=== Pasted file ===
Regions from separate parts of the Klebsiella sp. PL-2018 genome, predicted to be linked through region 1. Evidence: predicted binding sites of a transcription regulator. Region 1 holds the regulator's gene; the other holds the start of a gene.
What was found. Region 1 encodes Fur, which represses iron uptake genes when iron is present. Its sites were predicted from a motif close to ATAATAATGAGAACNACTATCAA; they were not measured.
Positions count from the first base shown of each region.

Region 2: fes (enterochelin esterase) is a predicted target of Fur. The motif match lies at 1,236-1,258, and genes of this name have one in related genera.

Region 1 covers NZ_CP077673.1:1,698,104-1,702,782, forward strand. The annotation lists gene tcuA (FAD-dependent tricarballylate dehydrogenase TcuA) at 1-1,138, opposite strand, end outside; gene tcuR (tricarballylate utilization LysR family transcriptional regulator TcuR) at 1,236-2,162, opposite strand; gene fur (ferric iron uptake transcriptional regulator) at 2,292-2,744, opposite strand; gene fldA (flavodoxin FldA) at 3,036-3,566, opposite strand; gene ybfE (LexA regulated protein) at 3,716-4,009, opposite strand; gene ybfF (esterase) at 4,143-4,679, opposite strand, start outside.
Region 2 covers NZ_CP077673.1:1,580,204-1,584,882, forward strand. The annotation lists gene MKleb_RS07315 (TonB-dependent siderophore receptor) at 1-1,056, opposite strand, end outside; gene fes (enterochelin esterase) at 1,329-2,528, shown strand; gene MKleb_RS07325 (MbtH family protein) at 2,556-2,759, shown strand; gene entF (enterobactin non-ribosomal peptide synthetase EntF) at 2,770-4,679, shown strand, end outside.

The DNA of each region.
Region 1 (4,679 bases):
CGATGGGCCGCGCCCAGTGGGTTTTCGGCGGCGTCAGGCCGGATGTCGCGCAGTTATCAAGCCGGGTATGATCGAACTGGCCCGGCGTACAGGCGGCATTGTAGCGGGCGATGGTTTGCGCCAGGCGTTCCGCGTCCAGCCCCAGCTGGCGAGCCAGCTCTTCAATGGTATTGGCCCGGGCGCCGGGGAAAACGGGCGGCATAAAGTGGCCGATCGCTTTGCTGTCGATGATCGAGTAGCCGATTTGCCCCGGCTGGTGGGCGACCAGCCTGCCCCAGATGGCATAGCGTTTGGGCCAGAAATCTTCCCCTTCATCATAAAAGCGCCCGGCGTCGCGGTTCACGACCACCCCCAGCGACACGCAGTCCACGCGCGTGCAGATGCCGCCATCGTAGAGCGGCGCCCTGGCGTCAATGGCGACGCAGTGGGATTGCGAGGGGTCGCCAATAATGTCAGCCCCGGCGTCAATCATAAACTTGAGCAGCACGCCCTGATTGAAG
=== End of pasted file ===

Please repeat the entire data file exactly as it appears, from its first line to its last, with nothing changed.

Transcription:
Regions from separate parts of the Klebsiella sp. PL-2018 genome, predicted to be linked through region 1. Evidence: predicted binding sites of a transcription regulator. Region 1 holds the regulator's gene; the other holds the start of a gene.
What was found. Region 1 encodes Fur, which represses iron uptake genes when iron is present. Its sites were predicted from a motif close to ATAATAATGAGAACNACTATCAA; they were not measured.
Positions count from the first base shown of each region.

Region 2: fes (enterochelin esterase) is a predicted target of Fur. The motif match lies at 1,236-1,258, and genes of this name have one in related genera.

Region 1 covers NZ_CP077673.1:1,698,104-1,702,782, forward strand. The annotation lists gene tcuA (FAD-dependent tricarballylate dehydrogenase TcuA) at 1-1,138, opposite strand, end outside; gene tcuR (tricarballylate utilization LysR family transcriptional regulator TcuR) at 1,236-2,162, opposite strand; gene fur (ferric iron uptake transcriptional regulator) at 2,292-2,744, opposite strand; gene fldA (flavodoxin FldA) at 3,036-3,566, opposite strand; gene ybfE (LexA regulated protein) at 3,716-4,009, opposite strand; gene ybfF (esterase) at 4,143-4,679, opposite strand, start outside.
Region 2 covers NZ_CP077673.1:1,580,204-1,584,882, forward strand. The annotation lists gene MKleb_RS07315 (TonB-dependent siderophore receptor) at 1-1,056, opposite strand, end outside; gene fes (enterochelin esterase) at 1,329-2,528, shown strand; gene MKleb_RS07325 (MbtH family protein) at 2,556-2,759, shown strand; gene entF (enterobactin non-ribosomal peptide synthetase EntF) at 2,770-4,679, shown strand, end outside.

The DNA of each region.
Region 1 (4,679 bases):
CGATGGGCCGCGCCCAGTGGGTTTTCGGCGGCGTCAGGCCGGATGTCGCGCAGTTATCAAGCCGGGTATGATCGAACTGGCCCGGCGTACAGGCGGCATTGTAGCGGGCGATGGTTTGCGCCAGGCGTTCCGCGTCCAGCCCCAGCTGGCGAGCCAGCTCTTCAATGGTATTGGCCCGGGCGCCGGGGAAAACGGGCGGCATAAAGTGGCCGATCGCTTTGCTGTCGATGATCGAGTAGCCGATTTGCCCCGGCTGGTGGGCGACCAGCCTGCCCCAGATGGCATAGCGTTTGGGCCAGAAATCTTCCCCTTCATCATAAAAGCGCCCGGCGTCGCGGTTCACGACCACCCCCAGCGACACGCAGTCCACGCGCGTGCAGATGCCGCCATCGTAGAGCGGCGCCCTGGCGTCAATGGCGACGCAGTGGGATTGCGAGGGGTCGCCAATAATGTCAGCCCCGGCGTCAATCATAAACTTGAGCAGCACGCCCTGATTGAAG